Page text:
Business Questions

Before agreeing to buy a business, you should conduct sufficient due diligence to satisfy yourself that you’re getting what you think you’re paying for.  When you’re prepared to move forward with an acquisition, you will have to look at how the deal will be structured.  There are a number of considerations that will affect the structure, which is often driven by taxation.  We have extensive experience in business acquisitions. We can help you negotiate and finalize an asset or share purchase agreement and work with other professional advisors such as accountants to ensure your interests are covered and the business is properly conveyed.

Contact David Flynn for more information.

Family Questions

Many people write their own wills.  It is important to make sure that it conforms to the applicable legal rules or you risk having an unenforceable document.  There are certain formalities that must be observed.  For example, the will must be signed and witnessed by two people who are not beneficiaries under the will (except in the case of a “holograph” will).

It is also important to review the wording of gifts and to consider contingencies.  Estate tax planning should also be given consideration.  While it may be legal to prepare your own will, it is recommended that you consult a lawyer.

Contact Ross Anderson for more information.

Retirement does not necessarily justify a termination or even reduction in support. It will depend on the particular facts of the situation.

Read the article from James Herbert on this topic HERE and contact him for more information.

Litigation Questions

The litigation process is governed by a set of Rules imposed by the court. There are different types of court actions, each with variations in their process.  A court claim begins with the preparation, service and filing of a Statement of Claim by the Plaintiff.  The Defendant is then afforded the opportunity to prepare, serve and file a Statement of Defence.  Following that there will be an evidentiary discovery process and there may be mediation, negotiation, offers to settle and other dispute resolution mechanisms.  This all leads to the hearing (the trial) before a judge, who will render a judgement in the case.

All these steps have particular formats and timelines and can take months or years to reach final resolution.  Our lawyers, however, are skilled in tactically seeking timely resolution in an efficient manner.

Contact James Herbert or Steven Bellissimo for more information.

Real Estate Questions

In a word, yes! The land registration system in Ontario requires a lawyer to register any new Transfer/Deed. Additionally, the Law Society of Upper Canada requires that each of the Buyer and the Seller be independently represented by their own lawyer (except in certain circumstances). Aside from just these formalities, a lawyer will give you advice on what provisions should or should not be included in your Agreement of Purchase and Sale. After the agreement is signed, your lawyer will do land searches, prepare closing documents and ensure you get what you bargained for in the agreement.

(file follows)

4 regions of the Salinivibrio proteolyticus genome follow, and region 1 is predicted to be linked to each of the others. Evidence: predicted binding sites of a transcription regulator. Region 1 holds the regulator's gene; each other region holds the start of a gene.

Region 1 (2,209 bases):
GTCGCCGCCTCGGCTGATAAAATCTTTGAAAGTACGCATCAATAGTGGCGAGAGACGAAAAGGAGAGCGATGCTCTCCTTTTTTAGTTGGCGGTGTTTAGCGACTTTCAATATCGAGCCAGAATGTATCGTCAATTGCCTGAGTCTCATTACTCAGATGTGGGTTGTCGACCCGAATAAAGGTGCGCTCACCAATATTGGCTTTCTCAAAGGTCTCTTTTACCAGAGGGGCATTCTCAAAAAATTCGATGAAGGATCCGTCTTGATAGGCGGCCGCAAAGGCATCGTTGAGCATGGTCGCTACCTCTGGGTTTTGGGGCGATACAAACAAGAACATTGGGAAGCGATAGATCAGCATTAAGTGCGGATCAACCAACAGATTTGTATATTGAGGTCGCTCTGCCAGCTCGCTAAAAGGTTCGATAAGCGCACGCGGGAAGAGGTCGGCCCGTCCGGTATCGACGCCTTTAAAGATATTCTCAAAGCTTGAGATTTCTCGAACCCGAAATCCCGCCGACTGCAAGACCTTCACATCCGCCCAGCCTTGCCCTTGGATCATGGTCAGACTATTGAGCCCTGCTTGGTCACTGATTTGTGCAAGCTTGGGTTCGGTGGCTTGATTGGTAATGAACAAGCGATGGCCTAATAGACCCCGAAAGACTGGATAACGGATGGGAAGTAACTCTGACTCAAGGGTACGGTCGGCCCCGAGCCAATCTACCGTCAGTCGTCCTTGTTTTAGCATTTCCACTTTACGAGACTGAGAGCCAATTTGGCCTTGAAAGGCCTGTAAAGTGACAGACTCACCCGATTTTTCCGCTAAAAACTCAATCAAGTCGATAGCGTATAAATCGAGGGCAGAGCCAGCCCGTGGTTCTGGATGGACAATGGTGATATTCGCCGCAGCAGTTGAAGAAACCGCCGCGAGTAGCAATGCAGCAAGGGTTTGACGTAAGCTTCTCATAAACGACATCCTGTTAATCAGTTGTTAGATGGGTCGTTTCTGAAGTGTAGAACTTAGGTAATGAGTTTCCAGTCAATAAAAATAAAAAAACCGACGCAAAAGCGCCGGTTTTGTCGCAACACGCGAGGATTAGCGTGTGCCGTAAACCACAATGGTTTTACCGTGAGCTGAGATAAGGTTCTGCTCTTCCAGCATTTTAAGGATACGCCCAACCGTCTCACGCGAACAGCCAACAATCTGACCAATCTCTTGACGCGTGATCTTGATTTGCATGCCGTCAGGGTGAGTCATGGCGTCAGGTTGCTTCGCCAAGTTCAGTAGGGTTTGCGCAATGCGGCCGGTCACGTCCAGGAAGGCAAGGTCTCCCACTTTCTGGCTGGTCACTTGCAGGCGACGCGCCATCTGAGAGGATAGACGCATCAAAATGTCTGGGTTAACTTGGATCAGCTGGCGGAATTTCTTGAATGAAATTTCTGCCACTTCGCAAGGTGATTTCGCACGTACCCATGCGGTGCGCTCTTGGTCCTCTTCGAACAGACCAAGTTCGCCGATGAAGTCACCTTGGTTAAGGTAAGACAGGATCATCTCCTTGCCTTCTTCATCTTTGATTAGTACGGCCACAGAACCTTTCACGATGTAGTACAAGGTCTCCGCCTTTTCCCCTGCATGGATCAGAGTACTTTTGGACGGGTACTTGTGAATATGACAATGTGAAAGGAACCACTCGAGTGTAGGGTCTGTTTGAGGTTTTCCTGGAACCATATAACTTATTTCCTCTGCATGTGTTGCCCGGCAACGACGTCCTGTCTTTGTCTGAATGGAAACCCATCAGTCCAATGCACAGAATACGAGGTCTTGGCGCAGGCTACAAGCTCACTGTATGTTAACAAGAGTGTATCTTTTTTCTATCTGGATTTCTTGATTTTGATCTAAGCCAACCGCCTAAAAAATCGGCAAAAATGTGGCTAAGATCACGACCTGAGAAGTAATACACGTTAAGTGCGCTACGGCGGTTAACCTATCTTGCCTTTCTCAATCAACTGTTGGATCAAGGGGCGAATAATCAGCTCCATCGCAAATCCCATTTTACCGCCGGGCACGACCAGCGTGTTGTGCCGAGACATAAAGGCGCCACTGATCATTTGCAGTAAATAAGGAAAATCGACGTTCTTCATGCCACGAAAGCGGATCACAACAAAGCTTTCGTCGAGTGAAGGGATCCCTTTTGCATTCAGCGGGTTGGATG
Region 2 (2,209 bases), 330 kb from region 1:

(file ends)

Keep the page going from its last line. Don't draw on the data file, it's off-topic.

Contact David Flynn for more information.

In addition to making your down payment on a new home, you can expect other closing costs.  Among these costs are legal fees to complete the transaction, certain out-of-pocket costs (for land searches, off-title searches, couriers, banking fees, etc.), registration fees to register the Transfer/Deed (and mortgage, if applicable), title insurance premiums, Land Transfer Tax and HST.

Contact David Flynn to discuss your particular circumstances.

Your rights and responsibilities are largely set out in the Condominium Act and in the condominium corporation’s declaration, by-laws and rules.  For purchasers, there are also rights built in to consumer protection laws.

Before buying a condo unit, there are a number of things that you may consider, including:

  • The condominium community (people, rules, amenities. etc.);
  • The monthly common expenses for the unit(s) and the financial viability of the condo;
  • Condominium governance; and
  • Personal and corporation responsibilities.

Before buying a condo unit still under development, there are additional considerations including:

  • Your rights under the Agreement of Purchase and Sale and the Tarion warranty with regard to deposits, material changes and termination of the agreement;
  • The timing and stages of closing (interim closing and final closing, including permitted extensions); and
  • Obligations for occupancy of the unit.